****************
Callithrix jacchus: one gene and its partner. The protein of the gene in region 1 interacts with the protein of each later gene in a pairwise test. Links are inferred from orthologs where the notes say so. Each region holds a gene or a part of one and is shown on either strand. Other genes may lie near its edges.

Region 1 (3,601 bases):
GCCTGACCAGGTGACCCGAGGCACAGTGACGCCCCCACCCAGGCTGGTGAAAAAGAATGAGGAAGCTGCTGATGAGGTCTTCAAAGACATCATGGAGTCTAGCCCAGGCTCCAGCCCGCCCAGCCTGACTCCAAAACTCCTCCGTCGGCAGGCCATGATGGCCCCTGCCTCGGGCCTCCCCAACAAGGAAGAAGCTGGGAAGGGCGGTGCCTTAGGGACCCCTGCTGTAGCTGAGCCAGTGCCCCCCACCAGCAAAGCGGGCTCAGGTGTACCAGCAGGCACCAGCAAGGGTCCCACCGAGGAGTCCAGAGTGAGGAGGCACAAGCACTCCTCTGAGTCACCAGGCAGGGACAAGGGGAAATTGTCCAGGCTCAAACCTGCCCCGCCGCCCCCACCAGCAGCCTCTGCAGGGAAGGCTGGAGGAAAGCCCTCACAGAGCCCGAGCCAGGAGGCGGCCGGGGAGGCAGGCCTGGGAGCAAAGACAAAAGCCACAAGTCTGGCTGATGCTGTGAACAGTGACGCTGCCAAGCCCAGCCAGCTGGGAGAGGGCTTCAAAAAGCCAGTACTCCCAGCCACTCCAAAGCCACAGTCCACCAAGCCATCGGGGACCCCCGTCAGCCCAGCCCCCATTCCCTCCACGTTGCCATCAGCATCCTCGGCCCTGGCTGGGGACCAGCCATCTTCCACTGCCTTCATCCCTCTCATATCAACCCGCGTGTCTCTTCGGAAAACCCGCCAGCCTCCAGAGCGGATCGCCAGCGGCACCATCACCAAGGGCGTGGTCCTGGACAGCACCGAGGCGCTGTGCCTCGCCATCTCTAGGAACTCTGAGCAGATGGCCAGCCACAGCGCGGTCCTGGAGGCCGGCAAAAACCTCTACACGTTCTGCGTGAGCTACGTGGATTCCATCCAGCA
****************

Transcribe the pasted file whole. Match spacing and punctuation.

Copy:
Callithrix jacchus: one gene and its partner. The protein of the gene in region 1 interacts with the protein of each later gene in a pairwise test. Links are inferred from orthologs where the notes say so. Each region holds a gene or a part of one and is shown on either strand. Other genes may lie near its edges.

Region 1 (3,601 bases):
GCCTGACCAGGTGACCCGAGGCACAGTGACGCCCCCACCCAGGCTGGTGAAAAAGAATGAGGAAGCTGCTGATGAGGTCTTCAAAGACATCATGGAGTCTAGCCCAGGCTCCAGCCCGCCCAGCCTGACTCCAAAACTCCTCCGTCGGCAGGCCATGATGGCCCCTGCCTCGGGCCTCCCCAACAAGGAAGAAGCTGGGAAGGGCGGTGCCTTAGGGACCCCTGCTGTAGCTGAGCCAGTGCCCCCCACCAGCAAAGCGGGCTCAGGTGTACCAGCAGGCACCAGCAAGGGTCCCACCGAGGAGTCCAGAGTGAGGAGGCACAAGCACTCCTCTGAGTCACCAGGCAGGGACAAGGGGAAATTGTCCAGGCTCAAACCTGCCCCGCCGCCCCCACCAGCAGCCTCTGCAGGGAAGGCTGGAGGAAAGCCCTCACAGAGCCCGAGCCAGGAGGCGGCCGGGGAGGCAGGCCTGGGAGCAAAGACAAAAGCCACAAGTCTGGCTGATGCTGTGAACAGTGACGCTGCCAAGCCCAGCCAGCTGGGAGAGGGCTTCAAAAAGCCAGTACTCCCAGCCACTCCAAAGCCACAGTCCACCAAGCCATCGGGGACCCCCGTCAGCCCAGCCCCCATTCCCTCCACGTTGCCATCAGCATCCTCGGCCCTGGCTGGGGACCAGCCATCTTCCACTGCCTTCATCCCTCTCATATCAACCCGCGTGTCTCTTCGGAAAACCCGCCAGCCTCCAGAGCGGATCGCCAGCGGCACCATCACCAAGGGCGTGGTCCTGGACAGCACCGAGGCGCTGTGCCTCGCCATCTCTAGGAACTCTGAGCAGATGGCCAGCCACAGCGCGGTCCTGGAGGCCGGCAAAAACCTCTACACGTTCTGCGTGAGCTACGTGGATTCCATCCAGCA